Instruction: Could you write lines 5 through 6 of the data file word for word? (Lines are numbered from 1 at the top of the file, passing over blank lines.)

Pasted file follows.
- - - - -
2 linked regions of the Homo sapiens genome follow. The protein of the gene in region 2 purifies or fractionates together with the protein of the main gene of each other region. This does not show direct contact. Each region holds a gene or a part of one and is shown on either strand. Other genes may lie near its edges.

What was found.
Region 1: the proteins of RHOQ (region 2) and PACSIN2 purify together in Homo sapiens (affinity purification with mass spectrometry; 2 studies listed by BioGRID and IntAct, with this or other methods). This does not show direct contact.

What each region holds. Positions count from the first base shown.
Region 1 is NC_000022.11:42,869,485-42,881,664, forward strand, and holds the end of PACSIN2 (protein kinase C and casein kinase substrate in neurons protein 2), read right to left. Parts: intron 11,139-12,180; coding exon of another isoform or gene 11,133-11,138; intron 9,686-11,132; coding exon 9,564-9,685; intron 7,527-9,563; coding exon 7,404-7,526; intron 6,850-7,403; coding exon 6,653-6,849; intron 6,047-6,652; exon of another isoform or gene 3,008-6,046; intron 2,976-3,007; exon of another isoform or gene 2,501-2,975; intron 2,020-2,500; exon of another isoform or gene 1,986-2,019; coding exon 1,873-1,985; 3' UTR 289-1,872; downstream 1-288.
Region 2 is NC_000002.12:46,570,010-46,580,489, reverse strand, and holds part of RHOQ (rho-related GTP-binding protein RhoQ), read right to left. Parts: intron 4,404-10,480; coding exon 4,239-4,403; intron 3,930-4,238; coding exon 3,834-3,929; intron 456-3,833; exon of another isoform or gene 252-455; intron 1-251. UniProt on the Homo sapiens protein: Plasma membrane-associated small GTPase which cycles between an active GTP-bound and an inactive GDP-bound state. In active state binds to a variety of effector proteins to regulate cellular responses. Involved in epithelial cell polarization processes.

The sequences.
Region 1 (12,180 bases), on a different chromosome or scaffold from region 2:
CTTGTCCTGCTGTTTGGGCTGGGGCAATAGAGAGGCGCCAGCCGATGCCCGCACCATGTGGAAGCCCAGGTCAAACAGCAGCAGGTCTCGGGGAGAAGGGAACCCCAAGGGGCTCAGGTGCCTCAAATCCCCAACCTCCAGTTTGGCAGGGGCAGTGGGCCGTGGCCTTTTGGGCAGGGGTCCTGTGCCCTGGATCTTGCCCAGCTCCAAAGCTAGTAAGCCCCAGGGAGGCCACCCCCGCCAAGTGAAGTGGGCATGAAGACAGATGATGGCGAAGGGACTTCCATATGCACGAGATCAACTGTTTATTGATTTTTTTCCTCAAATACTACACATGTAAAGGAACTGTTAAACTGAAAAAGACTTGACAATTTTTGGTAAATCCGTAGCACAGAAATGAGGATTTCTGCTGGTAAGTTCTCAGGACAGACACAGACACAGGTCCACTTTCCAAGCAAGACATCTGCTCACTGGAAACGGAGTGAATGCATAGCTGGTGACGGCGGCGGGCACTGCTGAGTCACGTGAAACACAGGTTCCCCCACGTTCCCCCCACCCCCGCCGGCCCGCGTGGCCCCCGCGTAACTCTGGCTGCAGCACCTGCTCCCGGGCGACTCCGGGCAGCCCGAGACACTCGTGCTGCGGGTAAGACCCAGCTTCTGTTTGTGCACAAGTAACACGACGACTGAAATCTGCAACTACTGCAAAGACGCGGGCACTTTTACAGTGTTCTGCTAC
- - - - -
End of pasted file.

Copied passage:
Region 1 is NC_000022.11:42,869,485-42,881,664, forward strand, and holds the end of PACSIN2 (protein kinase C and casein kinase substrate in neurons protein 2), read right to left. Parts: intron 11,139-12,180; coding exon of another isoform or gene 11,133-11,138; intron 9,686-11,132; coding exon 9,564-9,685; intron 7,527-9,563; coding exon 7,404-7,526; intron 6,850-7,403; coding exon 6,653-6,849; intron 6,047-6,652; exon of another isoform or gene 3,008-6,046; intron 2,976-3,007; exon of another isoform or gene 2,501-2,975; intron 2,020-2,500; exon of another isoform or gene 1,986-2,019; coding exon 1,873-1,985; 3' UTR 289-1,872; downstream 1-288.
Region 2 is NC_000002.12:46,570,010-46,580,489, reverse strand, and holds part of RHOQ (rho-related GTP-binding protein RhoQ), read right to left. Parts: intron 4,404-10,480; coding exon 4,239-4,403; intron 3,930-4,238; coding exon 3,834-3,929; intron 456-3,833; exon of another isoform or gene 252-455; intron 1-251. UniProt on the Homo sapiens protein: Plasma membrane-associated small GTPase which cycles between an active GTP-bound and an inactive GDP-bound state. In active state binds to a variety of effector proteins to regulate cellular responses. Involved in epithelial cell polarization processes.